My mom would be 73 today. I both wish she could be here to celebrate the day and am so grateful that she isn’t. She’d been diagnosed with Alzheimer’s about a year before she died, so she’d be five years into that diagnosis by now. It made her so unhappy — not the diagnosis alone, I don’t think, but the feeling of losing who she was. Unless something had radically changed, she would not be glad to be four years farther down that road.

That said, I miss her. We weren’t a family who celebrated much — for most of the years where I lived far away, she got a phone call on her birthday and not much more. I wish I could go back and send her more sappy cards, the kind that told her how much I loved her and how grateful I was for how she loved me. I seriously offended R once when I said that I felt like the people who loved me most as me were all dead, but the love of a parent for a child is so different than the love of a child for a mother. Some day he’ll get it, but not, of course, until I’m dead.

That’s kind of bleak, though — I am again violating my sending positivity into the universe rule! So positivity — when I was a kid, my mom was the very best in our neighborhood at pulling teeth. She used to joke that she became a nurse because when she was little, she’d been sick and she’d had to get so many shots that she decided when she grew up, she’d be the other person on the end of the needle. But she was good on the other end of the needle, or the tooth as it were, because she did not flinch. One quick yank and that tooth would be out. You could get sympathy and a popsicle afterwards, but in the moment, you got brisk efficiency and matter-of-fact toughness.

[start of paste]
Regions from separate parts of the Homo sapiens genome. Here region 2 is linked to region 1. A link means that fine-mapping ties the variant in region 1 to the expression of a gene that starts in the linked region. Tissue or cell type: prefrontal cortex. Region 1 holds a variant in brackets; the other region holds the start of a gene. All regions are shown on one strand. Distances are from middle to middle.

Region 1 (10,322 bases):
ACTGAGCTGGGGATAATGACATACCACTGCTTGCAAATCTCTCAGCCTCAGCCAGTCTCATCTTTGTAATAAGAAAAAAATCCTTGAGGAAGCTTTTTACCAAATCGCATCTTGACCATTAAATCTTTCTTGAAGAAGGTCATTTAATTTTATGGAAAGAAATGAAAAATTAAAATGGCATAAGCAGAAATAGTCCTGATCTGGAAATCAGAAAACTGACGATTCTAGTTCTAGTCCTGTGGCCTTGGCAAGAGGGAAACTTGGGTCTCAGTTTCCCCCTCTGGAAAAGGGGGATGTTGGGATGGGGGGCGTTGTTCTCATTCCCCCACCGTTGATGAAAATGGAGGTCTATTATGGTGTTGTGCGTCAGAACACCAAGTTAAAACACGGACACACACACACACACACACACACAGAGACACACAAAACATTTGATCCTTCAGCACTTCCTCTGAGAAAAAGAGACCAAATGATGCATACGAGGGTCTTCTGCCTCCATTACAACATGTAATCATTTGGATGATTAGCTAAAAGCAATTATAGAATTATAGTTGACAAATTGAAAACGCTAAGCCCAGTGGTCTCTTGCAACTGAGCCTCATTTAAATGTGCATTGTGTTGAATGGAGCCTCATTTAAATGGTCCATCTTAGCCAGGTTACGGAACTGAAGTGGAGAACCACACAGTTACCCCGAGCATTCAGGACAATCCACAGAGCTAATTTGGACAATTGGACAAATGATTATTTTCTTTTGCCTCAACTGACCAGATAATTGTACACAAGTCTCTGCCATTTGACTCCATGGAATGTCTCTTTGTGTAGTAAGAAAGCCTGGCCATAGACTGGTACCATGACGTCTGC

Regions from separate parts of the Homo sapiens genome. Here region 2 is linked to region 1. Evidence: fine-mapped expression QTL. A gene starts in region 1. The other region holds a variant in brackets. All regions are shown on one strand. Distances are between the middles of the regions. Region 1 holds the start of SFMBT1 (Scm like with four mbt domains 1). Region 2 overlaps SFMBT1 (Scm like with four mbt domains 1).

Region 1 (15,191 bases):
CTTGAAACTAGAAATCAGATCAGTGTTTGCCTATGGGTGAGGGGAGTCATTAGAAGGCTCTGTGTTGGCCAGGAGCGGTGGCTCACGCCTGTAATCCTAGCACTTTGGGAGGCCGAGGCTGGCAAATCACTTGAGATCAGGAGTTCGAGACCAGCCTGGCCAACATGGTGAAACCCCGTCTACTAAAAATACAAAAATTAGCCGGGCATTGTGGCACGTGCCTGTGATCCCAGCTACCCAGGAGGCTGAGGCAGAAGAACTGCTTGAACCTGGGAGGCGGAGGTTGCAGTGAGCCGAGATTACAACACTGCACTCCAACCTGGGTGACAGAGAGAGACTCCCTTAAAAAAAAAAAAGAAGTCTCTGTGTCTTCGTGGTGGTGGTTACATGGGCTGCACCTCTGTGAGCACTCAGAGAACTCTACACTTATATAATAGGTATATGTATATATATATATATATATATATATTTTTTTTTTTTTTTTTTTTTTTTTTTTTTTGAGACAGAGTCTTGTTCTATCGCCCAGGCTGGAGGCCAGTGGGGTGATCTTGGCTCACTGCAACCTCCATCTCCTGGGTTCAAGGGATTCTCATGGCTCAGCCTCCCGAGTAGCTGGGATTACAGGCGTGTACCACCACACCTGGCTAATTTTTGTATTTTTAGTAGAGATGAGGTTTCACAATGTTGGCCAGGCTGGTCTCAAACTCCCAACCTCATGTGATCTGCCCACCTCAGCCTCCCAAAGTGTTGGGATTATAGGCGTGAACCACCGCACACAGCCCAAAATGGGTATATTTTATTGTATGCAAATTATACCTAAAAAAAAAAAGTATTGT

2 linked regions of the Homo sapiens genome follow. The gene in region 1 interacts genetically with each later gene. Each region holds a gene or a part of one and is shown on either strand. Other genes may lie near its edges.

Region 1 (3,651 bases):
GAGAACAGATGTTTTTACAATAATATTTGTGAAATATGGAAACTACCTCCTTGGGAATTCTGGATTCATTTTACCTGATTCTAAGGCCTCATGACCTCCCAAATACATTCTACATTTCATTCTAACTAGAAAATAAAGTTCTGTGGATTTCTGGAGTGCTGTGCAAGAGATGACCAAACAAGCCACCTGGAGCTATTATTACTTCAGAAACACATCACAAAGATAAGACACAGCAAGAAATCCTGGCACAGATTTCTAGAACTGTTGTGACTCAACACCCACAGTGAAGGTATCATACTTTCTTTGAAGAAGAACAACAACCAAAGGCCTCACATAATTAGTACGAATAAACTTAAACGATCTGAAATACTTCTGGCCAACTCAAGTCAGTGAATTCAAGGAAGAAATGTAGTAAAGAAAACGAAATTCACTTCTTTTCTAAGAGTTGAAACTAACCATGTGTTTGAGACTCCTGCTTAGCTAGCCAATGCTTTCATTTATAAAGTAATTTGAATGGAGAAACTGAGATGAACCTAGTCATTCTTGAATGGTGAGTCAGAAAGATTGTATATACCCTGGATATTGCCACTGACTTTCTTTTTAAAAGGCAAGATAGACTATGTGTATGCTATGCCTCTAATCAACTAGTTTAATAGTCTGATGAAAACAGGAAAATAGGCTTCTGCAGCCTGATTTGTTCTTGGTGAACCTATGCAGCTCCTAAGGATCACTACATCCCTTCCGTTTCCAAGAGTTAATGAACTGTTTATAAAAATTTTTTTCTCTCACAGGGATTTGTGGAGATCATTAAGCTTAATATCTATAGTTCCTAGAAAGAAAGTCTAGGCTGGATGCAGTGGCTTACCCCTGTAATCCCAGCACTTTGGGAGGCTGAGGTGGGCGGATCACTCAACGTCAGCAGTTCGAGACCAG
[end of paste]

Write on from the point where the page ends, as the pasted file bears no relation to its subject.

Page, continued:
My dad doesn’t like games — of any sort, really. He says he doesn’t like the feeling that he’s being manipulated. But my mom enjoyed them. We’d play cards at my maternal grandparents’ house, pinochle mostly, and sometimes Monopoly. But my favorite game to play with her was Mastermind. We usually played that at my other grandparents’ house. (Both sets of grandparents lived in the same town, so that’s where we went on vacation most often.) Of all the people that I could play with back then — siblings, grandparents, cousins — she was my favorite because we were so evenly matched. Both of us could usually get the answer in six moves, and sometimes less, and neither of us made mistakes in scoring. I don’t know how much alike my mom and I were in general — my feeling is not very much alike — but we were in the way we approached puzzles and games.

When she was dying, unconscious, close to the end, I was talking to my dad, I think, about how magical she always made Christmas when we were little. Undoubtedly helped by the fact that the grandparents lived in Bethlehem, PA, which is a town that takes the holiday seriously, but truly, my memories of childhood Christmas are sparkling and sweet, cookies and fun and laughter and lights. She tried to sit up and her hand tightened on mine. I don’t know what she was trying to say, but I’m glad she got to hear how much I treasured those memories and credited her for creating them for us.

The last thing she said to me was a few days earlier, similar circumstances, talking to my sister, thinking she was beyond hearing, until she sat up and said, “love you,” without opening her eyes. I feel really blessed to have gotten that moment, that time. I miss her so much, but I know I was lucky to have her for as long as I did.

My sister called a few days ago and said my nephew might have to work on Thanksgiving. My dad called this morning and he’s sick, doesn’t think he’ll be healthy enough in time to come to dinner. It’s still going to be a nice meal, of course, but… eh, I should probably go buy some cheap leftover dishes, so I can send them lots of food.

And I should probably get on with Noah’s words. I was working on a scene this morning with Rose, and it was really fun. I need to get back to it, because fun is good!